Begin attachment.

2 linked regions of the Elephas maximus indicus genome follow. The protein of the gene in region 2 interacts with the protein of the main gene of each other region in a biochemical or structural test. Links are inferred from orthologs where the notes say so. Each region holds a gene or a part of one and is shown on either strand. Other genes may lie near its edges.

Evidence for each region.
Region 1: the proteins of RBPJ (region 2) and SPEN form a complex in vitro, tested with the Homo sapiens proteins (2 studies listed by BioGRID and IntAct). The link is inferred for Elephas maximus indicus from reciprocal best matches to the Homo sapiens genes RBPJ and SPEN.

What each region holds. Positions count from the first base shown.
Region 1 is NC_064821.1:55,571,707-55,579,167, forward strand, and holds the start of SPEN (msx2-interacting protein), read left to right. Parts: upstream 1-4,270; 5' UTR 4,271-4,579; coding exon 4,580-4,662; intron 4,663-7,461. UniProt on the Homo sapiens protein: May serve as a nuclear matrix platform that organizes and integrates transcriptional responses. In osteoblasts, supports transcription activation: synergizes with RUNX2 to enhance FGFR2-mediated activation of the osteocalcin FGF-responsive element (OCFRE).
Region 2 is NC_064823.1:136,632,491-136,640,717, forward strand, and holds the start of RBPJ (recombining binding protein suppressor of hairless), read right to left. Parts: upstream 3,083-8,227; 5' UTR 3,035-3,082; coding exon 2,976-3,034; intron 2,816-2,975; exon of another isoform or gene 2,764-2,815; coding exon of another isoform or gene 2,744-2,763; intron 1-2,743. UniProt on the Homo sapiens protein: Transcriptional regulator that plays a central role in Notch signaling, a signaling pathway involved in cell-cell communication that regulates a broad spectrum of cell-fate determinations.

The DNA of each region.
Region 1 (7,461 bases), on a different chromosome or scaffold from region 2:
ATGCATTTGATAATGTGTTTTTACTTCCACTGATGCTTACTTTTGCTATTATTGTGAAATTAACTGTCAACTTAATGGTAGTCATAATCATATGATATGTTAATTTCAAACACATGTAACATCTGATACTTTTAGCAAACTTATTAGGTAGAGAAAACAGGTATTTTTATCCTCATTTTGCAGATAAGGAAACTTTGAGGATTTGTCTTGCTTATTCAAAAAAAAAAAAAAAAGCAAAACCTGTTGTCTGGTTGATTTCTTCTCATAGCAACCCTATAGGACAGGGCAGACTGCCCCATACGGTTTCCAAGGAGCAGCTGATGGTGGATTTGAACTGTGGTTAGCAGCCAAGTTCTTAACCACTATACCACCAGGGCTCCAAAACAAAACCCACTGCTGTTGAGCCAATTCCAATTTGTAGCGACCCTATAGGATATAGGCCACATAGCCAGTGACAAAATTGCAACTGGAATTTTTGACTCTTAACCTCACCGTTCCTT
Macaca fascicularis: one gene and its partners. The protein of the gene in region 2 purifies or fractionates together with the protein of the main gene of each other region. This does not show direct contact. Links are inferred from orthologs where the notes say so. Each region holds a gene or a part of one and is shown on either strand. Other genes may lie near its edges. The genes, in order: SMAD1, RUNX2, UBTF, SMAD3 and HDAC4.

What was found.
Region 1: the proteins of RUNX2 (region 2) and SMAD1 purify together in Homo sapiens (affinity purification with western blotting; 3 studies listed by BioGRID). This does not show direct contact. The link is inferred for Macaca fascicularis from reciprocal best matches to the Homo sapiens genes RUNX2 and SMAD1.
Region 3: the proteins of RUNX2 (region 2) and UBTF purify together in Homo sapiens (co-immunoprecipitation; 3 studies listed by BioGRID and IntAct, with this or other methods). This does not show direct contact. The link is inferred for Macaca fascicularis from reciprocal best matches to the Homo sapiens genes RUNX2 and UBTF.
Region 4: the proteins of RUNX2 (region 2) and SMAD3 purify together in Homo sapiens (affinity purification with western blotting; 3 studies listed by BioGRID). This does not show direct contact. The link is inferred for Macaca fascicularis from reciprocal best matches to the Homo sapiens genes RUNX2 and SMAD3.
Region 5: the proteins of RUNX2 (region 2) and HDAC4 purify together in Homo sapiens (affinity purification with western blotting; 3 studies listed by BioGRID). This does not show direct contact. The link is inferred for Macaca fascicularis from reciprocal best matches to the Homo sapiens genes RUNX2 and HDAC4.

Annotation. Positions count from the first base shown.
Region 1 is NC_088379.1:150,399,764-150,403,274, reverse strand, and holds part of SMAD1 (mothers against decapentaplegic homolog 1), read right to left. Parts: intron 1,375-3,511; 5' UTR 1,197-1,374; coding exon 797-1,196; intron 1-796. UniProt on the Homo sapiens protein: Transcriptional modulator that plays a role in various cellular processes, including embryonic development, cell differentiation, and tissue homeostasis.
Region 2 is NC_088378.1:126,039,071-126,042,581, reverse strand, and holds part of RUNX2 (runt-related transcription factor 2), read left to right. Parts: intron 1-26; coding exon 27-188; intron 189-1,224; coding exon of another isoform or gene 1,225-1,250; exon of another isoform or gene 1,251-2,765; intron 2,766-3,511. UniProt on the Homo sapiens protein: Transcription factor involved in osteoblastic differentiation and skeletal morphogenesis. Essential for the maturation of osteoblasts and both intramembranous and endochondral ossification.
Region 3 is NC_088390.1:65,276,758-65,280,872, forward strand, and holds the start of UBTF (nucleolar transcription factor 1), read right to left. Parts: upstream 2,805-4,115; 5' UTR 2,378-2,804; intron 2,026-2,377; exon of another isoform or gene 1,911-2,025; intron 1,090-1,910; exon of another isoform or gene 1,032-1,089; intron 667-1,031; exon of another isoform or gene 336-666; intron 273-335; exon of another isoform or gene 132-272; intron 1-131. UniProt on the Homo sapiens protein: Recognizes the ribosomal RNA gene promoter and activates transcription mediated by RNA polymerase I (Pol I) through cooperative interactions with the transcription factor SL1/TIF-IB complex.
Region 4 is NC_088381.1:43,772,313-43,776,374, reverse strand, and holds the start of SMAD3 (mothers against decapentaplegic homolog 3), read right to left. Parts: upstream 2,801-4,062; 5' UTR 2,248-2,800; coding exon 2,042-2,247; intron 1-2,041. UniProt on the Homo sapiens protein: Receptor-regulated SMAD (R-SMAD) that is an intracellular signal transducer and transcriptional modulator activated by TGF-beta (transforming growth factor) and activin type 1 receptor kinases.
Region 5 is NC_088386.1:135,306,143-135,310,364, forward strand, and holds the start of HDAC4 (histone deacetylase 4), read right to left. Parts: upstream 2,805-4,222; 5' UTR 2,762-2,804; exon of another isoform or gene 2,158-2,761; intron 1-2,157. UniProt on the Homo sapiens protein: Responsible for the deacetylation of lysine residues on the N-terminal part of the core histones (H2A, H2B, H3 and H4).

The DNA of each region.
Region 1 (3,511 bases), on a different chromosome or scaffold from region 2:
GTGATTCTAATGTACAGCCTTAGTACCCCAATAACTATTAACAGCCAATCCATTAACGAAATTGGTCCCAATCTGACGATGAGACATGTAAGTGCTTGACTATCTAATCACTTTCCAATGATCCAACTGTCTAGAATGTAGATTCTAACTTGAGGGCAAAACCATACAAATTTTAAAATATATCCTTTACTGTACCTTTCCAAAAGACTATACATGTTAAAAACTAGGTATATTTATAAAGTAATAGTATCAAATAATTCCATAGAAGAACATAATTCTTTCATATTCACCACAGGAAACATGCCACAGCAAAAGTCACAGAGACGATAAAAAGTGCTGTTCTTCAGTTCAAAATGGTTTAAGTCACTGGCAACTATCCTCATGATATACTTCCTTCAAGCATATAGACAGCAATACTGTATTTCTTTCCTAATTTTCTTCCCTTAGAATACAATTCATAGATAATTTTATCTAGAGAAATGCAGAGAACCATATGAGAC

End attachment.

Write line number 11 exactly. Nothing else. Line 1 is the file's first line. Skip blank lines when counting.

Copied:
What was found.